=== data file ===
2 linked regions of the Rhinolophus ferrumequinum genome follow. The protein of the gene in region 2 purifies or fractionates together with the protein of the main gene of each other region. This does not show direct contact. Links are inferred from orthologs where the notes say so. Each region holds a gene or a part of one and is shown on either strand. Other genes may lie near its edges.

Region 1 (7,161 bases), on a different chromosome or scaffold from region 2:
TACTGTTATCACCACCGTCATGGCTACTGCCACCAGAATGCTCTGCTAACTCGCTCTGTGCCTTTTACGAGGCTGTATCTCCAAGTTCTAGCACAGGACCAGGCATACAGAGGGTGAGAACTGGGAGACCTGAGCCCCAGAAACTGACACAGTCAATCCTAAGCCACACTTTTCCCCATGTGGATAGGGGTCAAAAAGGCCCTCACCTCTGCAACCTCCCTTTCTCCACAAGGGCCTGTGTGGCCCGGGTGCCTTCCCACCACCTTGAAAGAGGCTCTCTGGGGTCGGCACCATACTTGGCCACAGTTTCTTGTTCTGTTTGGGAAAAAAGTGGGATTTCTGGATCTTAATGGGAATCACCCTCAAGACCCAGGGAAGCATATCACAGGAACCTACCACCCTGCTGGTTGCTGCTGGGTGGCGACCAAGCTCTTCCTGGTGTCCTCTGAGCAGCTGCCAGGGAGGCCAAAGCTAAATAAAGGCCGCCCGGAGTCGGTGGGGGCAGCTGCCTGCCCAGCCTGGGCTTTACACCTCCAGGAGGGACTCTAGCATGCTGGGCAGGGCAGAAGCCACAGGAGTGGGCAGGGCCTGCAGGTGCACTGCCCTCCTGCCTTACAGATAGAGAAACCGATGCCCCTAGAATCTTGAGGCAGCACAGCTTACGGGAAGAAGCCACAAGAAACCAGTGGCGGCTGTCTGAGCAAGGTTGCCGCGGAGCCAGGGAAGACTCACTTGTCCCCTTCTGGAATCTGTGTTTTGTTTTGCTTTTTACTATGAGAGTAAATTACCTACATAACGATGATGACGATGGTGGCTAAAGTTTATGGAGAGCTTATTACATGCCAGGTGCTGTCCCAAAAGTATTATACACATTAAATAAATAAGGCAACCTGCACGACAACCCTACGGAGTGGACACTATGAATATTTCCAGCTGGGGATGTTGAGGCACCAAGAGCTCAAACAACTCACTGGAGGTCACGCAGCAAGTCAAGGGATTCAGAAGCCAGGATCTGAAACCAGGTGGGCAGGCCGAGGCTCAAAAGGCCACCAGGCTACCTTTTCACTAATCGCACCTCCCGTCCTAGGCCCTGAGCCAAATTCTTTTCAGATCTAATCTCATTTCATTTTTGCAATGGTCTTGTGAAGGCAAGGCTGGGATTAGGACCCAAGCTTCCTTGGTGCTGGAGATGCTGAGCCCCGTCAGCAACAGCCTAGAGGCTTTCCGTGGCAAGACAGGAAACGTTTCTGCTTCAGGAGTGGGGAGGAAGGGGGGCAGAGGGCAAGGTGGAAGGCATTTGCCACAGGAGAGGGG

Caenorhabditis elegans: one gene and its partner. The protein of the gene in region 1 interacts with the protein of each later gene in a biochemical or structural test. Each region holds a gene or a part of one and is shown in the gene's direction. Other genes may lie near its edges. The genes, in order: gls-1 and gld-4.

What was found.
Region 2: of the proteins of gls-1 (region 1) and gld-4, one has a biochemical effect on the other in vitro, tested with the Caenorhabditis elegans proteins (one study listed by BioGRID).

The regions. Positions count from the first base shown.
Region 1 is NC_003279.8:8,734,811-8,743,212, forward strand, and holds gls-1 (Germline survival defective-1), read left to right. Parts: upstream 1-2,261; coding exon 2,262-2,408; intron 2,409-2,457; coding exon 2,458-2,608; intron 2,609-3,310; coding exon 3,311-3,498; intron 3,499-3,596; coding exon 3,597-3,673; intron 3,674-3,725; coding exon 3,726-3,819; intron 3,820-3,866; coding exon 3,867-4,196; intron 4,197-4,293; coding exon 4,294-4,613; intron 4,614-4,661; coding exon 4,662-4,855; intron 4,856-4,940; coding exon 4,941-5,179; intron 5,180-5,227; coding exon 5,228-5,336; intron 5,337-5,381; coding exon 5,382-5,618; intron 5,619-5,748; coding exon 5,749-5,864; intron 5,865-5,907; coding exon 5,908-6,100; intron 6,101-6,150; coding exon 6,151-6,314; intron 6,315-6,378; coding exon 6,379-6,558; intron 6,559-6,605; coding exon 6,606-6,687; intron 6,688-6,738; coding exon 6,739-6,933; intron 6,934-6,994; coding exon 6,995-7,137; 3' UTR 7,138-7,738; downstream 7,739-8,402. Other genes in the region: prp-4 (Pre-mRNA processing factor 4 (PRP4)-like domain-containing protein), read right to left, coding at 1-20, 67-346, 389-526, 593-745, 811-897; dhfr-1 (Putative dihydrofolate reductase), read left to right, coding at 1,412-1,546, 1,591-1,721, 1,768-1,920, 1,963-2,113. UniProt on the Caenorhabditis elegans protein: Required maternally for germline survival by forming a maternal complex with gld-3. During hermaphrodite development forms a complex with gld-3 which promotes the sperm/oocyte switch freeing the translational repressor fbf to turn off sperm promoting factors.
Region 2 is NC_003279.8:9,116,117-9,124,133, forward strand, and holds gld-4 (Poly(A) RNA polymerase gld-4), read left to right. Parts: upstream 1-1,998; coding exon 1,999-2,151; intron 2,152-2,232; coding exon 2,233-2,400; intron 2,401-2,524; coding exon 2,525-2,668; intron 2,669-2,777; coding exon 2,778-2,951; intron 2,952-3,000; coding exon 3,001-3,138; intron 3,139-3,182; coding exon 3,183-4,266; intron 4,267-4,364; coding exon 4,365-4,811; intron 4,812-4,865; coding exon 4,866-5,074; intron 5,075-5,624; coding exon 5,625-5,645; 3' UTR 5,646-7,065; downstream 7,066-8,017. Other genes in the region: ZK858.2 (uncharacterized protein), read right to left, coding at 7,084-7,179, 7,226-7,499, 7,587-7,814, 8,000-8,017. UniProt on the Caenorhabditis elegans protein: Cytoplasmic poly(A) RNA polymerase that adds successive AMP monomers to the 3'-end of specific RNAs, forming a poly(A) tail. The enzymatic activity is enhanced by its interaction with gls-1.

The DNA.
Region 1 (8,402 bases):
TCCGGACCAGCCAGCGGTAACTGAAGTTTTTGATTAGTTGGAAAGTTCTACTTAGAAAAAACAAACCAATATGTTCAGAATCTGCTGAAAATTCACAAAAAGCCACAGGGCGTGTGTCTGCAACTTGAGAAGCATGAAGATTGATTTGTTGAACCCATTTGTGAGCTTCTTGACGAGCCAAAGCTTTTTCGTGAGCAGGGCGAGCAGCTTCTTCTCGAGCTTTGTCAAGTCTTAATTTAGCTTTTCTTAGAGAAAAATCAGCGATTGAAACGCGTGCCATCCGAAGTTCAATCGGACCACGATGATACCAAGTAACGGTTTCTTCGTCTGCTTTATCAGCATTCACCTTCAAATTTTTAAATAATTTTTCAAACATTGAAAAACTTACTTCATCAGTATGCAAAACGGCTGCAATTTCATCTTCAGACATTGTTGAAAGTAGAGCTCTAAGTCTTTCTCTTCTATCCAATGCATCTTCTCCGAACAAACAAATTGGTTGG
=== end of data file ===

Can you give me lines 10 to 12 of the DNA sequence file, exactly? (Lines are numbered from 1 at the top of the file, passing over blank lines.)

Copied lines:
The DNA.
Region 1 (8,402 bases):
TCCGGACCAGCCAGCGGTAACTGAAGTTTTTGATTAGTTGGAAAGTTCTACTTAGAAAAAACAAACCAATATGTTCAGAATCTGCTGAAAATTCACAAAAAGCCACAGGGCGTGTGTCTGCAACTTGAGAAGCATGAAGATTGATTTGTTGAACCCATTTGTGAGCTTCTTGACGAGCCAAAGCTTTTTCGTGAGCAGGGCGAGCAGCTTCTTCTCGAGCTTTGTCAAGTCTTAATTTAGCTTTTCTTAGAGAAAAATCAGCGATTGAAACGCGTGCCATCCGAAGTTCAATCGGACCACGATGATACCAAGTAACGGTTTCTTCGTCTGCTTTATCAGCATTCACCTTCAAATTTTTAAATAATTTTTCAAACATTGAAAAACTTACTTCATCAGTATGCAAAACGGCTGCAATTTCATCTTCAGACATTGTTGAAAGTAGAGCTCTAAGTCTTTCTCTTCTATCCAATGCATCTTCTCCGAACAAACAAATTGGTTGG